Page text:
But I think in order for that kind of thing to work, you would have to constantly elide descriptions of the distributions of forces in the situation: Knowing who is on top politically, socially or militarily, and people's regions of influence, is always off the table, blurred over and obscured. How many pirates are there on that ship really? If you have that, then you can alternate between using a GM's ability to contextualise player action and the actual forces of the story, depending on dice rolls.

If they win a roll and you don't want them to succeed, escalate the power of their opposition, if they fail and you do want them to succeed, have some other faction/coincidence help them out. What people are rolling for or making decisions toward is how much of their success is of their own making, and how much of their failure is due to things outside of their control.

The nice point of this is that players who know this don't need to worry about assessing the danger levels they are in; if they want to they can enjoy the ride and emerge winners due to luck. There's a few downsides associated with that too though, like accidently slipping into tone damaging over-casual character actions etc.


Title: Re: [Pitfighter] SBP: the GM's role in resolution
Post by: contracycle on January 02, 2012, 06:15:31 PM
Gareth, I just realized I have a major question here:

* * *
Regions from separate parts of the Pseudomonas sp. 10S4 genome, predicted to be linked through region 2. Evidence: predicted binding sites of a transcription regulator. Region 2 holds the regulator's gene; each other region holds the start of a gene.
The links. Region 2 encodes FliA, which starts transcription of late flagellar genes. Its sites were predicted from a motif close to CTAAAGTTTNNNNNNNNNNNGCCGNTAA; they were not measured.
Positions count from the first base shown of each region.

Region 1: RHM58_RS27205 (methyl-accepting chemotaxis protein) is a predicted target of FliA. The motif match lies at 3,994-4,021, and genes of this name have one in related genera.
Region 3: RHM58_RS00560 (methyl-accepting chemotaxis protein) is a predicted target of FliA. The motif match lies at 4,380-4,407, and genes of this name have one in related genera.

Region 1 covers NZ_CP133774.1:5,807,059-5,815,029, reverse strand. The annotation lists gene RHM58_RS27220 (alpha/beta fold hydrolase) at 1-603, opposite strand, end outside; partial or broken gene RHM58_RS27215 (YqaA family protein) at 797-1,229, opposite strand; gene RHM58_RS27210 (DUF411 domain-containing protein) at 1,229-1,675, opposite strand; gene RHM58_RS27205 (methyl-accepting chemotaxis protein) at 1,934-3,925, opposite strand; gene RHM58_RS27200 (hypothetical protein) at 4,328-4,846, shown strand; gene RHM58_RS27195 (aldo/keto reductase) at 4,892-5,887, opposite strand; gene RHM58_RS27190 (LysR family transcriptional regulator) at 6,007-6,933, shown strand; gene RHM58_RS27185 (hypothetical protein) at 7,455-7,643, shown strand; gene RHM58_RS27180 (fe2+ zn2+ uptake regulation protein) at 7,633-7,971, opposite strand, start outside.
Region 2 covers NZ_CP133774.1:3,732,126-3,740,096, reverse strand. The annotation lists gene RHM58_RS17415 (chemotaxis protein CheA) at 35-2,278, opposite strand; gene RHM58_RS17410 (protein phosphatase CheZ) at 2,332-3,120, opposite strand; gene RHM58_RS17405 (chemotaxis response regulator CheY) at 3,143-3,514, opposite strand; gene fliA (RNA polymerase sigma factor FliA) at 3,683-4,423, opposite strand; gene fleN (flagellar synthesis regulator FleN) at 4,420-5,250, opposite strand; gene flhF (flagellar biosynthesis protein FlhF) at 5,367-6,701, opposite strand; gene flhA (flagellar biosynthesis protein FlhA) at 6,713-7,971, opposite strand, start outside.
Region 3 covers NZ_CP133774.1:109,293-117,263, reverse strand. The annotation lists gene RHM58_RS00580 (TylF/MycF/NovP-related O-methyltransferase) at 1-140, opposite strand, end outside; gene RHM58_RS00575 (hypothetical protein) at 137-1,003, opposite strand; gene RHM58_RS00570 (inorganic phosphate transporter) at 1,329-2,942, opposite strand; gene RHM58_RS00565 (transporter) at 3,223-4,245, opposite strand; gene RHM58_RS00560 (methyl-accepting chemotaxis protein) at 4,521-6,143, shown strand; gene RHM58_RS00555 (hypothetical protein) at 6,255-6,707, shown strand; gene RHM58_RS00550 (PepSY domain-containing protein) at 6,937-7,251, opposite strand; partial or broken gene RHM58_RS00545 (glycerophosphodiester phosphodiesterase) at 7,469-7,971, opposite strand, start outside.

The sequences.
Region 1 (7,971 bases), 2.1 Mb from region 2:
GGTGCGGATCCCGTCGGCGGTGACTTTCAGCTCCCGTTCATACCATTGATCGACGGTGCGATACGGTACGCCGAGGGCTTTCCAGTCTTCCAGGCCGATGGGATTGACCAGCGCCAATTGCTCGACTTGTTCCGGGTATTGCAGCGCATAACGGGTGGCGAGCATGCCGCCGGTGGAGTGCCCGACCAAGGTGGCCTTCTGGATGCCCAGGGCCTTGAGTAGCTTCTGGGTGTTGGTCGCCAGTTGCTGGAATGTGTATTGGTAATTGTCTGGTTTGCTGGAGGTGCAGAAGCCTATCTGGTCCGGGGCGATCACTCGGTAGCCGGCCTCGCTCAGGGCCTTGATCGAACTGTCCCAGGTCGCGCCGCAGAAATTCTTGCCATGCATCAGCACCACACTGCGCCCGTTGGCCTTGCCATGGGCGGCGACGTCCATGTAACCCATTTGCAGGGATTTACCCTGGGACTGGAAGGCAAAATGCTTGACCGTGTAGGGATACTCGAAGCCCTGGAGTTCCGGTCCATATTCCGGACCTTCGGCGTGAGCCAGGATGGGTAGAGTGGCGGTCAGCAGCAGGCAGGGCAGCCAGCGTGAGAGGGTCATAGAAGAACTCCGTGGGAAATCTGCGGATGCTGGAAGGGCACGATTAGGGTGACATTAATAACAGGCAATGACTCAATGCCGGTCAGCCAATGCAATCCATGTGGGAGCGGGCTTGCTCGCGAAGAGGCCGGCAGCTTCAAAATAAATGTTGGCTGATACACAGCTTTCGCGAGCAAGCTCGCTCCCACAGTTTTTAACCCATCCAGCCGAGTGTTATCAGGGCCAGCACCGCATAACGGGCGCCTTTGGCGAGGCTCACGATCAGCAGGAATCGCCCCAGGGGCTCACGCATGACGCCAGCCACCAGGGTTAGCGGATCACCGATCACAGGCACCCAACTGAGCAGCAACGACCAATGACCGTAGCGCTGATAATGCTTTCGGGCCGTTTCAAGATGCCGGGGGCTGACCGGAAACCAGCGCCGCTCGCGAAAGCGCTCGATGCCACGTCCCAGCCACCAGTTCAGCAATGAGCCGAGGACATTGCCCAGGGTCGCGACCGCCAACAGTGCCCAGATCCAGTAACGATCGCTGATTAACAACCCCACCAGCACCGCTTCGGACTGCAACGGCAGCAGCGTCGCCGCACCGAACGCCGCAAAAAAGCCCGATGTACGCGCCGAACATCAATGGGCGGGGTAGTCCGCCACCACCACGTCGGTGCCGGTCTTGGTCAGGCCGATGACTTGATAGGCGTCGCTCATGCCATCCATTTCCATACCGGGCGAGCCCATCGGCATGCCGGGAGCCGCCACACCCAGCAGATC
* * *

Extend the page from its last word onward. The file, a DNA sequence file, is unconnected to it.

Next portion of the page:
...
Does token presence/absence simply describe scene framing?  ("This NPC's too far away for you to shoot.")

Or does it describe possible outcomes regardless of scene framing?  (This is what I assumed in my previous post.)


The latter, as I understand it, although I'll confess I'm working more or less at second hand.  But the systematically important things in 3:16 are: 1) whether or not a threat token is removed, and 2) how many enemies your character kills off.  So you roll in an attempt to damage or destroy a threat token, and one of the outputs is a kill count.

From this it follows that killing of this or that specific enemy individual is purely a matter of narration.  As long you are not cheated out of removing a threat token, it's perfectly reasonable for the GM to narrate in such a way that a villainous NPC survives.

Quote
If that latter, what happens when the evil NPC walks up to me to taunt me, and I want to shoot them?

Well the point is that system doesn't really work at that level, of resolving attacks on individuals.  Enemies come in swarms, the weapons are powerful, the scale is expressly set at military firepower rather than small unit tactics.  A weapon doesn't do "damage", it kills 1d10 enemies, or whatever.

So one of three things would have to be going on: its not a battle scene, and just down to narration, in which case it can be assumed that the NPC can just be killed; or it is a battle scene, and the NPC either has sufficient, indeed indefinite, minions to absorb the damage, or it is a full scale monster that can absorb damage as if there were minions, like tentacles or hydra heads or something.